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Cloud giants Dropbox and Microsoft get snuggly for better Office integration


Two of the world’s most popular online storage giants — Microsoft and Dropbox — are forming a partnership for better integration. Considering that Microsoft has its own cloud storage product, OneDrive, one might say that this is like a parent spoiling someone else’s kid because they are more popular at school, really.

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In the next few weeks, the integration will launch with new versions of Office for iOS and Android and will allow users of both services to save into Dropbox directly from Office and edit Office documents directly from Dropbox.

Dropbox offers a brilliant service and is mostly efficient, a partnership with Mircosoft offers them credibility and can now broaden its already-massive market to target businesses. This is a view from Jeff Mann, an analyst at Gartner, the Technology Industry Analysts:

“They are direct competitive, and I think Microsoft would prefer that everyone uses OneDrive,” he argues, “but there’s a couple of reasons why this happened. One is that for Dropbox it gives them enterprise credibility. It’ll look like an endorsement from Microsoft for using it for business, which is something that Dropbox is really anxious to do with their Dropbox for business and moving towards paid licenses”.

“And for Microsoft, it makes it look like they play nicely with others. Because there’s beginning to be grumbling about ‘it’s a closed system, and it has to be everything Microsoft’, and so they’re trying to show that they can play, that they’re willing to open things up, to work with others in the industry, so it gives them props for playing nicely.

“And both of them decided that they’re not really a threat. If they can work with each other, against the common enemy Google, primarily, or to some extent Box or the other competitors that are in this market. Because Dropbox is not going to be challenging Microsoft in any other areas, and Microsoft is unavoidable.”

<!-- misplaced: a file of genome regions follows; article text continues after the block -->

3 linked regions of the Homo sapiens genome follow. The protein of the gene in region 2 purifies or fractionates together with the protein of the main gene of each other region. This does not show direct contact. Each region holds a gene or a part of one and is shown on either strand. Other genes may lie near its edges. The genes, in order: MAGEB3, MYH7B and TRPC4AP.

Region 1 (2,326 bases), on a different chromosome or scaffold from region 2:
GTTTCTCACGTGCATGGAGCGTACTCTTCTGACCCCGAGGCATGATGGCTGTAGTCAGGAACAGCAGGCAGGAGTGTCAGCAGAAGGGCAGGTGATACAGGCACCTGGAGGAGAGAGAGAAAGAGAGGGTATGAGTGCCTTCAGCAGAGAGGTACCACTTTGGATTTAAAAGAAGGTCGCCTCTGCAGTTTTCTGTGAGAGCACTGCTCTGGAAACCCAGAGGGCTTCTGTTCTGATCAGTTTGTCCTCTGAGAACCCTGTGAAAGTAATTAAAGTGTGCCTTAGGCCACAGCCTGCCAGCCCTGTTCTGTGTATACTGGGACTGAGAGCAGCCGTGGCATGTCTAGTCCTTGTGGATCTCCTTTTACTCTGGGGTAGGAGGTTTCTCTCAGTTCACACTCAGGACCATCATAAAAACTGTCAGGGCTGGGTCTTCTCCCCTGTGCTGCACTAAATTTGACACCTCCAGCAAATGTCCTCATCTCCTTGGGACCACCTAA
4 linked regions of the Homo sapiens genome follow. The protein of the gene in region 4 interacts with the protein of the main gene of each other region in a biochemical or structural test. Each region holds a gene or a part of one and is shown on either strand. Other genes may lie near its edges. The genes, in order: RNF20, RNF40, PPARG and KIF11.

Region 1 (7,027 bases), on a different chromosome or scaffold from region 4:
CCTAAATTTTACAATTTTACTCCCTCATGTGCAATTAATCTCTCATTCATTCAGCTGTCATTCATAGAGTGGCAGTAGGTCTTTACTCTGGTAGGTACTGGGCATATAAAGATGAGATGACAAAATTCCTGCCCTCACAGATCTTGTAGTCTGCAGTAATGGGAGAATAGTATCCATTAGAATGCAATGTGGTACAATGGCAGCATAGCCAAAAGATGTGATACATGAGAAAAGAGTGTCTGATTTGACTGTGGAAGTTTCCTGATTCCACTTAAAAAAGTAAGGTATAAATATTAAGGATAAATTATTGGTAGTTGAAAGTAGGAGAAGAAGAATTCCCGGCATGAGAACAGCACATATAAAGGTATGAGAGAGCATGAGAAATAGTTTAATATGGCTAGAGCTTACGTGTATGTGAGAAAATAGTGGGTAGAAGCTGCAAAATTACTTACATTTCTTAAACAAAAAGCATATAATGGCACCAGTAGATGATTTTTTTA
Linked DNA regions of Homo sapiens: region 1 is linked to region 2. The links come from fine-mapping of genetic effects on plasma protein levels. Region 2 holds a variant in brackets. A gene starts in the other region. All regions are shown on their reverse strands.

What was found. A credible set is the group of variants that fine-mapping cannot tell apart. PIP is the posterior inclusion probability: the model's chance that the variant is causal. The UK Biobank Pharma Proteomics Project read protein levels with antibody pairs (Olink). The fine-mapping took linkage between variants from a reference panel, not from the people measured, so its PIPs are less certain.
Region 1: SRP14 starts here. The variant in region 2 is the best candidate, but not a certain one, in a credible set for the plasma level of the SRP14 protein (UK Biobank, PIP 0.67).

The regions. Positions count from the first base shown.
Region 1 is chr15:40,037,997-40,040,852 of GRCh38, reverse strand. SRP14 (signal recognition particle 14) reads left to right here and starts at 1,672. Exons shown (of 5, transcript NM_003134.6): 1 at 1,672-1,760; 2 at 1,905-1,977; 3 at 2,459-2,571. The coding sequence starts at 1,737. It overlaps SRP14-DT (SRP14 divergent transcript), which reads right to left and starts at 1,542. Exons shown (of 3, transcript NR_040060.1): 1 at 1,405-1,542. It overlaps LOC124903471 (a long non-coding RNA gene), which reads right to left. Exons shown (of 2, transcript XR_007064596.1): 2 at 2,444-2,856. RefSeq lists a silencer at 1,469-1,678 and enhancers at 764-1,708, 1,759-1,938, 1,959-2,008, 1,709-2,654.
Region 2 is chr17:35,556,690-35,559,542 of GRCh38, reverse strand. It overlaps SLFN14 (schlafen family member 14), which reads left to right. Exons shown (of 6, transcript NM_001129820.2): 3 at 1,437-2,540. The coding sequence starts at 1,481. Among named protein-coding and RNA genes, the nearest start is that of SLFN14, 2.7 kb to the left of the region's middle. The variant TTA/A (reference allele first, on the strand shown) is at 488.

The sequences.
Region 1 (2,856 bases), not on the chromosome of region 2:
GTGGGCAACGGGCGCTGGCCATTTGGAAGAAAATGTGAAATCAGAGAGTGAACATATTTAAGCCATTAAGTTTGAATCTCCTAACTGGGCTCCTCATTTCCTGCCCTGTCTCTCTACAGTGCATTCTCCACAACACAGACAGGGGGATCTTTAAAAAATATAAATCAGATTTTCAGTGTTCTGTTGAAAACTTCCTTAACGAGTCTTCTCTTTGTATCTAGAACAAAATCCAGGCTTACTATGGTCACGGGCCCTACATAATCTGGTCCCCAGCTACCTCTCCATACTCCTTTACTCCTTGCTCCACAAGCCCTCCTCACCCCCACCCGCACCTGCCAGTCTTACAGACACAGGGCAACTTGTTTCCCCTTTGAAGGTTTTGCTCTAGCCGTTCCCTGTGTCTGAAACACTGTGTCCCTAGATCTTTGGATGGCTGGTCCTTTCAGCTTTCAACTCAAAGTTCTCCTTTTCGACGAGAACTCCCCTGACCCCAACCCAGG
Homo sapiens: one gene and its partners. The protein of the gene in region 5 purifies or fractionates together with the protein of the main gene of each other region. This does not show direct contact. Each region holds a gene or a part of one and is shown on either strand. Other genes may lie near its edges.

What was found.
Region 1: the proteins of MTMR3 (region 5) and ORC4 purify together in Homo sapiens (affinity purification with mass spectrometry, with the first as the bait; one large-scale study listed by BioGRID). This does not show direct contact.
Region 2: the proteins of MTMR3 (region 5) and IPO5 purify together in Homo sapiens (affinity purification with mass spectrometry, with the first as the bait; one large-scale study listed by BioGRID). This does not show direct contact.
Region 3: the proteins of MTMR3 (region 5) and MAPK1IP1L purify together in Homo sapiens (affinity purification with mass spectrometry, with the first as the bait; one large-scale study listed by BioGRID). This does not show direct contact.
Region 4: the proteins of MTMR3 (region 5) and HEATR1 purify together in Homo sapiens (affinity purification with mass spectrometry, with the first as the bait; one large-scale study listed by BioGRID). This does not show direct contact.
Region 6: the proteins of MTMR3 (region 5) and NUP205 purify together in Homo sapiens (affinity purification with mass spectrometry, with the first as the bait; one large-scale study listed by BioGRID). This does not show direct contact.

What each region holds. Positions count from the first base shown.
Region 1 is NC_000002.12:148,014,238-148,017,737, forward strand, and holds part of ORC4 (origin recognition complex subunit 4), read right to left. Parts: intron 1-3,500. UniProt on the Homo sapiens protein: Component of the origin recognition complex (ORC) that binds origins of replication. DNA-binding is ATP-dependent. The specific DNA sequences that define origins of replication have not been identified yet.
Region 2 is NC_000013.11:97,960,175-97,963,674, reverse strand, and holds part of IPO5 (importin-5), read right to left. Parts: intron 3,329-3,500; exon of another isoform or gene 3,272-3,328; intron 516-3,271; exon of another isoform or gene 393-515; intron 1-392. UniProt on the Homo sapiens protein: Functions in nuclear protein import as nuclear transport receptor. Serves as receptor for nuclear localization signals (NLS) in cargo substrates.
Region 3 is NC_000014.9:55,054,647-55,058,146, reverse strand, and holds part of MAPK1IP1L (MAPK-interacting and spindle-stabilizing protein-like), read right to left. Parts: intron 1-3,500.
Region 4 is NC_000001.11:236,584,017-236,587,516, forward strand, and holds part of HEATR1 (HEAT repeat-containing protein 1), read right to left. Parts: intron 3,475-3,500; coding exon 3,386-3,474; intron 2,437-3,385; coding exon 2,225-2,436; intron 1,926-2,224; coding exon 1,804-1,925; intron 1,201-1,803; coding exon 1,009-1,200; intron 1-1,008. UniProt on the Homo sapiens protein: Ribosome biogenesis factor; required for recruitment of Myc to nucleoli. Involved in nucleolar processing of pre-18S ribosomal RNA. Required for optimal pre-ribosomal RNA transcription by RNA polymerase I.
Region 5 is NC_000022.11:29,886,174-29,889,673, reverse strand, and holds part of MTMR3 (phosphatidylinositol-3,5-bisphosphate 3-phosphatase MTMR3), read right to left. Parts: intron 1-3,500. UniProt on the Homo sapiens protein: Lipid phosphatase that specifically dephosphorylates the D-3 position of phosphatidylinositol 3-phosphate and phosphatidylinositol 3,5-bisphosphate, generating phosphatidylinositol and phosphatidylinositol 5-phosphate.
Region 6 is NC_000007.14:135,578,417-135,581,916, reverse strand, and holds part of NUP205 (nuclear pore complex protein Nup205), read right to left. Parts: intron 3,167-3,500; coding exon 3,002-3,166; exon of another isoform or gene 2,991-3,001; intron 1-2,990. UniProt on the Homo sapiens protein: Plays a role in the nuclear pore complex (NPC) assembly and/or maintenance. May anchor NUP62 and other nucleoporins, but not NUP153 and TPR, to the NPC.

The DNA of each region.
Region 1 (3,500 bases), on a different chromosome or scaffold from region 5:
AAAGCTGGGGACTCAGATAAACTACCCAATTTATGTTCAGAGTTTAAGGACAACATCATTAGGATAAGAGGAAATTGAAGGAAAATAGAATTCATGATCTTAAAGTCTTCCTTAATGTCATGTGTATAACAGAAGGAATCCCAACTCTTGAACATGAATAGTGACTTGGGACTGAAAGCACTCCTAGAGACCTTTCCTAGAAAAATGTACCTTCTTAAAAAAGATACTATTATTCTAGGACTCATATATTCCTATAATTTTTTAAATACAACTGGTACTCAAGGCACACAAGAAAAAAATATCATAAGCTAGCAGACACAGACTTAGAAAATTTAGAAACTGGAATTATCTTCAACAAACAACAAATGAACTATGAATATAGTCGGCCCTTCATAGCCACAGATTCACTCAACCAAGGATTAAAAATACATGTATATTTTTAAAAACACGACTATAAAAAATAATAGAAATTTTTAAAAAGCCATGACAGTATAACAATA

The announcement does not really come as a shock but it raises questions about the future of Microsoft’s own OneDrive cloud storage product. It’s not so surprising because a few months ago Dropbox unveiled Project Harmony which brought a more cohesive collaborative feature to Microsoft Office.

Commenting on “Project Harmony” and this partnership, Ilya Fushman, head of product for Dropbox and Dropbox for Business, said: “We’re continuing that experience. That experience is really about making it simple and easy to work on the desktop.”

In early 2015, the integration will also extend to the two services’ web apps, and to the newly-announced Dropbox for Windows Phone app. This partnership will also benefit Dropbox users who use Office on their desktops and mobile devices. This also means that users can now link Dropbox directly to their Word, Excel and PowerPoint apps.

“Access to Dropbox content popped as one of the very first [Office for iPad] requests that customers had,” explains Kirk Koenigsbauer, head of Microsoft’s Office Engineering team. “They want access to where their content is. We’re doing it to make sure customers have a great experience.”

Fushman added that “It’s really about creating a deep connection between Dropbox and Office. We think this is a huge win for our users. We think this will result in the best possible experience for people trying to get work done, and trying to get work done on the go.”

“Today, Dropbox has 300 million users, of whom 70% are international, and a ton of them use Dropbox to get work done,” said Fushman. “These people have uploaded something like 35bn Office files. Today, they get a great experience on the desktop, but what we’re doing now is taking that experience to mobile and the web.”

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